Liverworts along with mosses, belong to a group of plants known as the Bryophytes and grow on the surface of soil where the drainage is poor. There are about 289 species found in Britain. Marchantia polymorpha shown here, is very common in gardens and greenhouses. Evidence from spores from about 470 million years ago suggests that similar life forms to the liverworts may have been the first 'plant' life to establish out of water as algae moved onto land, which shows how relatively primitive they are in structure. There are no roots, no organised tissues to conduct water and nutrients nor stomata to regulate water loss; the waxy surface gives some protection, but in dry conditions the whole plant will shrivel.
There are two types of liverwort, the Leafy and the Thallose. Leafy liverworts have tiny, overlapping scale-like "leaves" arranged along a very fine stem and some can resemble a miniture fern.
The thick dark green, flattened structure of the Thallose type has upward-facing male reproductive structures like toadstools called antheridial stalks and female, parasol-shaped hoods borne on a stalk (archegonial stalks), resembling a miniature palm tree. There can be dioicous species with male and female parts on separate plants or monoicous species with the sexual parts on different branches of the same plant. When ripe the elevated capsules on the undersides of the female structures burst open and if conditions are favourable a new plant will develop from spores that are released.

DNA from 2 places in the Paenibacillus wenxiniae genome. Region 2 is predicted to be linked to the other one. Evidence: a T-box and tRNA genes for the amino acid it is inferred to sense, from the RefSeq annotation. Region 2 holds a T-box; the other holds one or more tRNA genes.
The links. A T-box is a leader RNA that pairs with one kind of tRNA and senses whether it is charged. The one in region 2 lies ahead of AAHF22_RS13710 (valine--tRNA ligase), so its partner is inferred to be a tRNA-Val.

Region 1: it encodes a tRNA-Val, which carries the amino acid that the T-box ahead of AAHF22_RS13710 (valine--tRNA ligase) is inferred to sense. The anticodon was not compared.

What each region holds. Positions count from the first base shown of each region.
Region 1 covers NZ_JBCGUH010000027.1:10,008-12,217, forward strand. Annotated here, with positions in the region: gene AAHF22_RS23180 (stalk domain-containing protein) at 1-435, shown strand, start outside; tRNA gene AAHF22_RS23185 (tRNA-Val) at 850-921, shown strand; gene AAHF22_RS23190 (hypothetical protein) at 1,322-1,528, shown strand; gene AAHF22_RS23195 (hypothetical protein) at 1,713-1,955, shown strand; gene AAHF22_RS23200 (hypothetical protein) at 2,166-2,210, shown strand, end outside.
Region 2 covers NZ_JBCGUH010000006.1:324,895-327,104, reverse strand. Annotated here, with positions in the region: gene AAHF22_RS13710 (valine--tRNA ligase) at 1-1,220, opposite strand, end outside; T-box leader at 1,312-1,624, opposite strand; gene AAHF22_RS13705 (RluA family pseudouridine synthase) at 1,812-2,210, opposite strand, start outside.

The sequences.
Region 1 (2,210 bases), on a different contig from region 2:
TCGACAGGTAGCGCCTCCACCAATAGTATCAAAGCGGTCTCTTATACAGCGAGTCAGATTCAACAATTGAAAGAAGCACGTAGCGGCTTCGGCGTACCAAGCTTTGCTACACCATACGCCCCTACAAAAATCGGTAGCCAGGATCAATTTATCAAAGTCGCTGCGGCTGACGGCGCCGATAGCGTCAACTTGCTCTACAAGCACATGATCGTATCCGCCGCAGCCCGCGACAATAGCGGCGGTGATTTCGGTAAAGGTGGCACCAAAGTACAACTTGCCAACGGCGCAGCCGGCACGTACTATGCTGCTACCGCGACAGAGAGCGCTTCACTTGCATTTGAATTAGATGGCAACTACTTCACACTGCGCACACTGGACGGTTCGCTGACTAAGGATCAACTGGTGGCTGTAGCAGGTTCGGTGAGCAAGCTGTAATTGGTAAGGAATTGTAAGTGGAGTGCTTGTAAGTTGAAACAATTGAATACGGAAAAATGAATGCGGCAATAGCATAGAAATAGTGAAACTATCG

There are fine fibrous root-like structures called rhizoids about 5mm long, in a row below the midrib on each thallus, these are for anchorage and water uptake, and make removal quite difficult. Because of their appearance, it was once believed that following the Doctrine of Signatures that liverworts could cure diseases of the liver, hence the name.
If there is no mulch, use a hoe to keep the surface soil loose to about 3 to 4 cm deep. When a large area is covered the best solution is to slice off the Liverwort and apply fresh mulch.
Glyphosate will kill it, but should be applied with a few drops of detergent in the water to try to penetrate the waxy surface of the thallus. However, if it has been present for some time there will be gemmae present and it will return. Some say that using a weedkiller encourages Liverworts and Mosses to grow, but this could be that having removed all of the competition the ground is open for them to invade. Also if the ground has not been disturbed by uprooting the weeds the smooth compacted surface is more conducive to their establishment.
Liverwort thalli with sexual and asexual reproductive structures.
The small, green, seed-like gemmae falling out of the cupule.
See also the monographs on Dog Lichen, Blue-green Algae and Moss which may be found in similar locations.
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